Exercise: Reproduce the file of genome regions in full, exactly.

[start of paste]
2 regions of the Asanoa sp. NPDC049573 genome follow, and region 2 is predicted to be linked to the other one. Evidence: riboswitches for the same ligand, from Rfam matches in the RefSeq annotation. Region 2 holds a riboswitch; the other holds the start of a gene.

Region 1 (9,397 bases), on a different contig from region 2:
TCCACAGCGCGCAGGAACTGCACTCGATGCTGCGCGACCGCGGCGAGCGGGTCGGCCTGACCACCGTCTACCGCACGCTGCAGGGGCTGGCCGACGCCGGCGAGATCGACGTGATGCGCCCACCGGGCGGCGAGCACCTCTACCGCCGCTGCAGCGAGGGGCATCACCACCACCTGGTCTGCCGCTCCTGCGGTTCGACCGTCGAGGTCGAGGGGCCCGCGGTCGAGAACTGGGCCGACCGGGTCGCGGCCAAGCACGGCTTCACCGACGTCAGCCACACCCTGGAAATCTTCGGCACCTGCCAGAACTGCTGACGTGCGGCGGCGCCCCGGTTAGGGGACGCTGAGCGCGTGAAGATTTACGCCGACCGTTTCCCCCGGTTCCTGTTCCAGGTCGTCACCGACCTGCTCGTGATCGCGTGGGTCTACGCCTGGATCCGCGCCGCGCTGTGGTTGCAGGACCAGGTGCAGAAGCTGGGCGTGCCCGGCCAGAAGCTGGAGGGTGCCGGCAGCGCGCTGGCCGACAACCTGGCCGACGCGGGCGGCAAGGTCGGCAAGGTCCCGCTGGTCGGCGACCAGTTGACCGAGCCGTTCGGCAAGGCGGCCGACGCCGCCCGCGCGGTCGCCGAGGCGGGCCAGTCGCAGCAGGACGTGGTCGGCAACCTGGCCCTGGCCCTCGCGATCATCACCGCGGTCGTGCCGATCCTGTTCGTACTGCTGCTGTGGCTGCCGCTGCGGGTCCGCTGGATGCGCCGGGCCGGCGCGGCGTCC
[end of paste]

2 regions of the Asanoa sp. NPDC049573 genome follow, and region 2 is predicted to be linked to the other one. Evidence: riboswitches for the same ligand, from Rfam matches in the RefSeq annotation. Region 2 holds a riboswitch; the other holds the start of a gene.

Region 1 (9,397 bases), on a different contig from region 2:
TCCACAGCGCGCAGGAACTGCACTCGATGCTGCGCGACCGCGGCGAGCGGGTCGGCCTGACCACCGTCTACCGCACGCTGCAGGGGCTGGCCGACGCCGGCGAGATCGACGTGATGCGCCCACCGGGCGGCGAGCACCTCTACCGCCGCTGCAGCGAGGGGCATCACCACCACCTGGTCTGCCGCTCCTGCGGTTCGACCGTCGAGGTCGAGGGGCCCGCGGTCGAGAACTGGGCCGACCGGGTCGCGGCCAAGCACGGCTTCACCGACGTCAGCCACACCCTGGAAATCTTCGGCACCTGCCAGAACTGCTGACGTGCGGCGGCGCCCCGGTTAGGGGACGCTGAGCGCGTGAAGATTTACGCCGACCGTTTCCCCCGGTTCCTGTTCCAGGTCGTCACCGACCTGCTCGTGATCGCGTGGGTCTACGCCTGGATCCGCGCCGCGCTGTGGTTGCAGGACCAGGTGCAGAAGCTGGGCGTGCCCGGCCAGAAGCTGGAGGGTGCCGGCAGCGCGCTGGCCGACAACCTGGCCGACGCGGGCGGCAAGGTCGGCAAGGTCCCGCTGGTCGGCGACCAGTTGACCGAGCCGTTCGGCAAGGCGGCCGACGCCGCCCGCGCGGTCGCCGAGGCGGGCCAGTCGCAGCAGGACGTGGTCGGCAACCTGGCCCTGGCCCTCGCGATCATCACCGCGGTCGTGCCGATCCTGTTCGTACTGCTGCTGTGGCTGCCGCTGCGGGTCCGCTGGATGCGCCGGGCCGGCGCGGCGTCC